Juneau Assembly supports Juneau Hydropower plan
JUNEAU — The City and Borough of Juneau Assembly has pledged its support to Juneau Hydropower Inc.’s $25 million district heating plant proposal, which company officials said will keep heat prices low and carbon emissions lower.
At a Feb. 22 Assembly work session, Juneau Hydropower CEO Keith Comstock and Duff Mitchell, the company’s managing director, pitched their plan to use water from the Gastineau Channel to heat Downtown Juneau. They didn’t ask for much in return.
“We’re asking for your love, tenderness and cheerleading support,” Mitchell said, channeling his inner Michael Bolton and eliciting a few chuckles from Assembly members and onlookers alike.
Mayor Mary Becker showed the Juneau Hydropower some love when she moved that the Assembly write a letter of support for the plan. The rest of the Assembly turned on the tenderness when it voted, without objection, to pass Becker’s motion, but not before Assembly member Debbie White gave Comstock and Mitchell her cheerleading support by amending Becker’s motion, clarifying that it would be a “strong letter of support.”
Boasting their district-heating plant’s 300 percent efficiency rating and its ability to reduce Juneau’s dependence on fossil fuels and outside markets, Comstock and Mitchell won over some of the Assembly’s toughest critics, such as Jerry Nankervis.
“In the four years I’ve been hearing about this project, I’ve yet to hear anything about it that I don’t like,” Nankervis said after the pitch.
With the Assembly at their backs, Comstock and Mitchell have to finish answering the four major questions that Comstock said need to be resolved in order to get the project going. They’ve already answered the first two: both think the project is both economically feasible and marketable.
Now they need to finish getting their equity in order and securing financing, according to Comstock.
“This is a large project so there’s a large amount of equity that has to be put down,” he said noting that Juneau Hydropower has friends on Wall Street ready to invest in the project. As for the financing, Mitchell and Comstock said they are looking for a low-interest loan from the federal government, and they are getting “strong signals of support.”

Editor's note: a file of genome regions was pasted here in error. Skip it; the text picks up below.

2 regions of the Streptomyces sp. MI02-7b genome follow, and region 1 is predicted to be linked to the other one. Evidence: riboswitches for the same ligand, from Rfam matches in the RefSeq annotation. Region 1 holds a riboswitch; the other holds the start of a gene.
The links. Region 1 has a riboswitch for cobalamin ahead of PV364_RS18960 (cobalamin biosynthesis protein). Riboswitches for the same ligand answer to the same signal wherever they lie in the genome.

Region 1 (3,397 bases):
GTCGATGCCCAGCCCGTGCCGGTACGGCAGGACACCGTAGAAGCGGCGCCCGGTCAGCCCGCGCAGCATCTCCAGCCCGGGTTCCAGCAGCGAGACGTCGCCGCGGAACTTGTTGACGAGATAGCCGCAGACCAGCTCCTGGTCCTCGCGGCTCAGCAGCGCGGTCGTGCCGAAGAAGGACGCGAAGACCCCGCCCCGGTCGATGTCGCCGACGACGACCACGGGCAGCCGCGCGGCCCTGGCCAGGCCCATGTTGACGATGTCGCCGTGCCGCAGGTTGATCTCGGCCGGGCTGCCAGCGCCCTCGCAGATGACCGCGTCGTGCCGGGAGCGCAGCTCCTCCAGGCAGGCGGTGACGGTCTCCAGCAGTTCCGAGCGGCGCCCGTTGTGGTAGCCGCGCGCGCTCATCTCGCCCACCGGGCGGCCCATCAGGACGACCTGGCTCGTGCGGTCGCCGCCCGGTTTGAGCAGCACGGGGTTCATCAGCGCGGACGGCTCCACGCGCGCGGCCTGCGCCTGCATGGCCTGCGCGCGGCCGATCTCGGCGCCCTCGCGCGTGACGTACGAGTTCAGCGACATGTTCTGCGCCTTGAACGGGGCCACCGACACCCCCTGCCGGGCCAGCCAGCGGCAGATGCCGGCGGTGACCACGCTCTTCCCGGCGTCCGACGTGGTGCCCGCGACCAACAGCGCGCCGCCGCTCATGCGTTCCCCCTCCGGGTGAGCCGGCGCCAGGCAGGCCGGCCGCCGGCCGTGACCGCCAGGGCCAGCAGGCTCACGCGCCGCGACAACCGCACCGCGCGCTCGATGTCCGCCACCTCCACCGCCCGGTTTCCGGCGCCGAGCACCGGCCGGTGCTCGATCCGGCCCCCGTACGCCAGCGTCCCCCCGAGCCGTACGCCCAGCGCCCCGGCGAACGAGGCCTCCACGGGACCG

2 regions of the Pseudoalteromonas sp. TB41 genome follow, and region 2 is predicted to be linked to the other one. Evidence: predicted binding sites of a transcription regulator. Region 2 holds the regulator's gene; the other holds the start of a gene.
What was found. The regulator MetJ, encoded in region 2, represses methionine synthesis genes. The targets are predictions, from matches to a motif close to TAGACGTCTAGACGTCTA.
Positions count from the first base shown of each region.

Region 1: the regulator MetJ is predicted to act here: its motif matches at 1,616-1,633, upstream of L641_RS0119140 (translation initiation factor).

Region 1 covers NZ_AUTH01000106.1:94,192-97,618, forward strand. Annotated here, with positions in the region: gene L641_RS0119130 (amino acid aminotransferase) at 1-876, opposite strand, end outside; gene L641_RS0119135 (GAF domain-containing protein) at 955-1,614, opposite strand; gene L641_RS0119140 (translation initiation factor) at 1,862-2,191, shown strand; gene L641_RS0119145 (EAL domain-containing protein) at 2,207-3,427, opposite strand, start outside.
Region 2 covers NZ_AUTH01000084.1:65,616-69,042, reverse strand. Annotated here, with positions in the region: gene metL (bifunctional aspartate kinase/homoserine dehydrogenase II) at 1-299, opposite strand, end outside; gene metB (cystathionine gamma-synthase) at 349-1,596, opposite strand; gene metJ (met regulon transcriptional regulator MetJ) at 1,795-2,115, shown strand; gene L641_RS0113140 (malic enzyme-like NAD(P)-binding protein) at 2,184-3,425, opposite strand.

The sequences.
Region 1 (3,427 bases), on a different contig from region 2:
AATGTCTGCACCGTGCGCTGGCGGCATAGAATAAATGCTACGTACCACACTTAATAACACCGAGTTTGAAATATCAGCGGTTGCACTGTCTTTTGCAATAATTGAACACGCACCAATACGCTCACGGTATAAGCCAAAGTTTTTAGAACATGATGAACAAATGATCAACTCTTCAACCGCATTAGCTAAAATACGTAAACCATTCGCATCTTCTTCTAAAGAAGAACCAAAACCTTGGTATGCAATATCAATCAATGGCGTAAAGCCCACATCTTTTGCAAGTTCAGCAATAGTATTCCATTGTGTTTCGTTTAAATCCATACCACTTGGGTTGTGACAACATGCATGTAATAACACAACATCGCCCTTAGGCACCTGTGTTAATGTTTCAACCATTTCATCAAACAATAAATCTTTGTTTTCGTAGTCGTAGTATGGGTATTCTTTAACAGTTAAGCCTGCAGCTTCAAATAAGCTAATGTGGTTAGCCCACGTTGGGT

“We wouldn’t be here talking to you if we didn’t intend to go into construction, and in order for that to happen we have to have all of these things in place,” Comstock said.
Juneau District Heating’s system would take electricity from Juneau Hydropower’s Sweetheart Lake facility about 40 miles south of the city to power heat pumps in Gastineau Channel that “scavenge” the thermal energy in the seawater and transfer the heat to water in network of pipes used to deliver the heat to homes and businesses.
It is essentially the same process used in large-scale refrigeration, except the heat is trapped as a valuable resource rather than being collected and dispersed as waste.
The City of Seward is also investigating the potential of sourcing its heat from Resurrection Bay.
The science behind the renewable energy is nothing new; it’s already being used on a smaller, and cooler, scale to heat the Alaska Sealife Center in Seward and the Ted Stevens Marine Research Institute in Juneau.
At more than 180 degrees Fahrenheit, the district heat loop would run hotter than the systems used at the Sealife Center and Marine Research Institute. With two water lines, that hot water can simply be put hooked up to and replace a fuel oil-fired boiler system, which 78 percent of Juneau’s buildings, including Downtown state facilities, use for space heat.
Juneau Hydropower estimates the cost to switch from fuel oil heat to the district heat system to be in the hundreds or low thousands of dollars — less than switching to natural gas.
Information from a previous Journal article by Elwood Brehmer was added to the original story.